The Sin of a King: Analysis of 2 Samuel 11:1-27

Pages: 7 (1573 words) Published: June 1, 2014


David: The Sin of a King
Analysis of 2 Samuel 11:1-27

Submitted to Dr. Adeeb Mickahail, in partial fulfillment
of the requirements for the completion of the course

OBST 515-D18
Old Testament Orientation 1


Lisa Campbell
December 3, 2013
The story of David and Bathsheba as found in 2 Samuel11:1-27 tells us about King David’s sin. How can we as Christians apply the model from this story to our own lives? There are many principles that can be found within the narrative as well as different literary features that help us to interpret it. Using the example of David and the sin of adultery he commits, Christians can learn to apply it to their lives in today’s society. Today sex and adultery is plastered on every television and movie screen across America; Christians must learn from David’s experience to follow God’s laws and to stand up to the entertainment industry and stop them from continuing to minimize the sin of adultery.

The narrative of 2 Samuel 11:1-27 uses irony and multiple literary techniques to make it an appealing account for the reader. The story uses implied themes, narrative level of scenic presentation versus summary, and mirrored plot to tell the story of David and Bathsheba.

The story contains irony which is seen throughout; it begins in the exposition by stating that “. . . the time when kings go off to war, David sent Joab out with the king’s men and the whole Israelite army. . . . But David remained in Jerusalem” (2 Sam 11:1 NIV).1 As seen in this verse, while at that particular time the king would go to war with his soldiers; however it states that David stayed home. This sets the story in motion; if David had been with his men in battle, he might never have committed the sin of adultery. The major question is, why was the king in the city while his nation is fighting on the battlefield? By telling the reader the king stayed in the city, the narrator is making it possible for a meeting with Bathsheba and later with the death of Uriah.2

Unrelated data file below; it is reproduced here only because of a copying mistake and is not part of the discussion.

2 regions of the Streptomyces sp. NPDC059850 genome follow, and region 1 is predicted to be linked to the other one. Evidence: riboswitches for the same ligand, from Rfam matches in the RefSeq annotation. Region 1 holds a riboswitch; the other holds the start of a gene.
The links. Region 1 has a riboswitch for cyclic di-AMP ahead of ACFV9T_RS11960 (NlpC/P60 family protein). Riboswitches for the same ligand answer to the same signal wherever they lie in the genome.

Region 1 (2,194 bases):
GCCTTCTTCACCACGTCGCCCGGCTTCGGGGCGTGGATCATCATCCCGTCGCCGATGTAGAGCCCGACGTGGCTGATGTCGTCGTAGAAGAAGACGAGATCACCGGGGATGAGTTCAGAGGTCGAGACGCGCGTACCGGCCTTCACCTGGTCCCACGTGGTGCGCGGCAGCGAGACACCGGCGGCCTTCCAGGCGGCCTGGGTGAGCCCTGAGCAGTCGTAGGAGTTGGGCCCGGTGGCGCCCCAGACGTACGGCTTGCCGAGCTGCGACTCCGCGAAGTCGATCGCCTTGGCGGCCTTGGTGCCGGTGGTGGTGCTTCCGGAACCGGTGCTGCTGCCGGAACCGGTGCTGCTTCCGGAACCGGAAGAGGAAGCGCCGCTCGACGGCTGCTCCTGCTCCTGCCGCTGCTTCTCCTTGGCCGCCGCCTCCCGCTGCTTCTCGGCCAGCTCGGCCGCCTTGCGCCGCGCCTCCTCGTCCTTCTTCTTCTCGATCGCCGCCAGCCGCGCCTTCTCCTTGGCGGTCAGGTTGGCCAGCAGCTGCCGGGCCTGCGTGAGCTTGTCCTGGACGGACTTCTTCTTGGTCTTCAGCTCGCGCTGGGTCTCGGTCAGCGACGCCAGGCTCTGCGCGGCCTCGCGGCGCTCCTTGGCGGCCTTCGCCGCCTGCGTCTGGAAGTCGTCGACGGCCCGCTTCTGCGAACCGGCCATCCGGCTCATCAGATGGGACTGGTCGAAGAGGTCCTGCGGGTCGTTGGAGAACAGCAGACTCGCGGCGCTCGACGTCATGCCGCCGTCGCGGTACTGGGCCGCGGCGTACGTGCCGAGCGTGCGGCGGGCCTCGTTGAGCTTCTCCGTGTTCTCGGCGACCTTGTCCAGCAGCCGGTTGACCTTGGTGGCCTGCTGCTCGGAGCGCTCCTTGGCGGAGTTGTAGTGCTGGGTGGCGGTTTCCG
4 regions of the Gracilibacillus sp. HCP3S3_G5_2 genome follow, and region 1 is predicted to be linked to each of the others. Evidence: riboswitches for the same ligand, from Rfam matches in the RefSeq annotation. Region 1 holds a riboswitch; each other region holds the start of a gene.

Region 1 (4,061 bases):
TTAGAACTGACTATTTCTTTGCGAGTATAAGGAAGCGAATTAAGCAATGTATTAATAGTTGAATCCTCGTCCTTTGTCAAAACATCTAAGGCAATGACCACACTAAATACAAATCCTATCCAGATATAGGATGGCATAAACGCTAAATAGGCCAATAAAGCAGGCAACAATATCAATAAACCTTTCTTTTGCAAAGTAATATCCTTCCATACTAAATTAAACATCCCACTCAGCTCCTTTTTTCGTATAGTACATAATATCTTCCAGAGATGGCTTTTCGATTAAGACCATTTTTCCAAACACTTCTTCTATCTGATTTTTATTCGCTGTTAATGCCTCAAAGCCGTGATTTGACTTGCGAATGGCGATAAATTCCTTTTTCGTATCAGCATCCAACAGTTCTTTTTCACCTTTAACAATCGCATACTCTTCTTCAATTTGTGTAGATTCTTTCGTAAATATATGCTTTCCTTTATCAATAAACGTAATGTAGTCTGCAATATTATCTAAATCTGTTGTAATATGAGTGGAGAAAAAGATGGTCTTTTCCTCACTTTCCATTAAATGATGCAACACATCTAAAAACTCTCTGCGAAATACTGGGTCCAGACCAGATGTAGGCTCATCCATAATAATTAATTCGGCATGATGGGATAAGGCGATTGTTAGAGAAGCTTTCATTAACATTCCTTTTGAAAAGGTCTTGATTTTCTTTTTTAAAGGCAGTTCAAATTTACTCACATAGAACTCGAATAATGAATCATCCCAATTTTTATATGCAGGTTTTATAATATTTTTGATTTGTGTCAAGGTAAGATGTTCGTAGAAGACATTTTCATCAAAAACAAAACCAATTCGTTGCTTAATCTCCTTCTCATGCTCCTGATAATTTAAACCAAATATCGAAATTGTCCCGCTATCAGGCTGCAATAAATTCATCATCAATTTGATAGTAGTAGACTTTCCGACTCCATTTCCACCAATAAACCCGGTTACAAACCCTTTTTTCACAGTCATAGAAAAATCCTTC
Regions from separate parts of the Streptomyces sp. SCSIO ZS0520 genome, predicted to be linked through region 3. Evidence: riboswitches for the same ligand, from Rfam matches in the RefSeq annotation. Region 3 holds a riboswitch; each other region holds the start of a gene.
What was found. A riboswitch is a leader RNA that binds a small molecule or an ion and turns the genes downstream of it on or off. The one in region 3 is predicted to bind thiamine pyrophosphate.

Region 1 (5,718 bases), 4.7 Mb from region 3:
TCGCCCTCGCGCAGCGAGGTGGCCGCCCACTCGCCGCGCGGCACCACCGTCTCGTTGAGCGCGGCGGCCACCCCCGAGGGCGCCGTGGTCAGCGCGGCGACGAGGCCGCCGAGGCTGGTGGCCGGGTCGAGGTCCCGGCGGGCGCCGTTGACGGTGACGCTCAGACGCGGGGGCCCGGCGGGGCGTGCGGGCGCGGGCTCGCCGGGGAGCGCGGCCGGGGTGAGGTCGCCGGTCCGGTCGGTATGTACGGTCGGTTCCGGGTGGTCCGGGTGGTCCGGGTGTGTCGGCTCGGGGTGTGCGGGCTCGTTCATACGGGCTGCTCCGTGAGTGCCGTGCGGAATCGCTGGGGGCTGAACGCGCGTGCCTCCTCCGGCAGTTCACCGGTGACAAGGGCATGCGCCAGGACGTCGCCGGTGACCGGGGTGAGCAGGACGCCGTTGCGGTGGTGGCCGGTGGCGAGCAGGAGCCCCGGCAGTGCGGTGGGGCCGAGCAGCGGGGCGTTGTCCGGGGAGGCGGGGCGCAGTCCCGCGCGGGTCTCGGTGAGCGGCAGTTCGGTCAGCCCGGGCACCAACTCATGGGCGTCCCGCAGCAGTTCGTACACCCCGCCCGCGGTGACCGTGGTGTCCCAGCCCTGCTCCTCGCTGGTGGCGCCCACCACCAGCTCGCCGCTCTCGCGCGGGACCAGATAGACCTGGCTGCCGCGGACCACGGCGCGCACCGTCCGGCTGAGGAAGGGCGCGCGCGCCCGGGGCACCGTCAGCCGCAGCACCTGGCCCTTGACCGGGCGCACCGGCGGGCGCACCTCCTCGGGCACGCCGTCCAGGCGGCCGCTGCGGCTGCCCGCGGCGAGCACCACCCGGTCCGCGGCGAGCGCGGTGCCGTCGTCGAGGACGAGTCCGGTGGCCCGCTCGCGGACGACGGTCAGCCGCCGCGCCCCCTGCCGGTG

Bathsheba is introduced by the narrator; although very little is said about her. The narrator briefly describes Bathsheba, “The woman was very beautiful” (2 Sam 11:2). This is the time that the reader should see the emotions and thoughts concerning our main character, David; however they are not there. The narrator states that David sent someone to find out who the woman was and then to bring her to him and then he sleeps with her. The reader is left to question what David was thinking and feeling concerning Bathsheba. Was he in love with her or was it just a moment of passion? The narrator leaves it to the supposition that David lusted for a married woman.3

The theme of a story is the central issue while an idea is the meaning and lesson that is contained in the story. Neither of these are directly stated in a narrative, they are implied and the reader must interpret it. In the story of David and Bathsheba, the use of thematic structure with David’s sexual offence followed by Uriah’s murder is seen.4 Also seen is the structure of scenic presentation versus summary in this narrative which is related to time. During scenic presentation the flow of the narration is slow, but in summary the time flows much quicker. In this narrative, the beginning and end are summaries and run fast. However, the sections in the middle which are concerned with Uriah run rather slow. These verses are full of direct speech causing the time to flow slowly.5

The plot of the David and Bathsheba narrative mirror the story of Judah and Tamar. Also in the plot of the Judah story, the death of two sons leads to a sex scandal; with the David narrative, the sex scandal leads to the death of his two sons. When reading the two stories there are several events that parallel each other. The first is that both narratives have an illicit sexual relationship which produces a child. They have a period of waiting in...

Bibliography: Bar-Efrat, Shimon. “Some Observations on the Analysis of Structure in Biblical Narrative.” Vetus Testamentum 30, no. 2 (April, 1980): 154-173. Accessed November 3, 2013.
Cohen, H. Hirsch. “David and Bathsheba.” Journal of Bible and Religion 33, no. 2 (April, 1965): 142-48. Accessed November 3, 2013.
Copenhaver, Martin B. “He Spoke in Parables.” The Christian Century, 111, no. 21 (July 13,1994): 681. Accessed November 30, 2013.
Diamond, James A. “King David of the Sages: Rabbinic Rehabilitation or Ironic Parody?” Prooftexts 27, no. 3 (Fall 2007): 323-426. Accessed November 3, 2013.
Ho, Craig. “The Stories of the Family Troubles of Judah and David: A Study of Their Literary Links.” Vetus Testamentum 49, no. 4 (October, 1999): 514-531. Accessed November 3, 2013.
Perry, Menahem, and Meir Sternberg. “The King through Ironic Eyes: Biblical Narrative and the Literary Reading Process.” Poetics Today 7, no. 2 (1986): 275-322. Accessed November 3, 2013.
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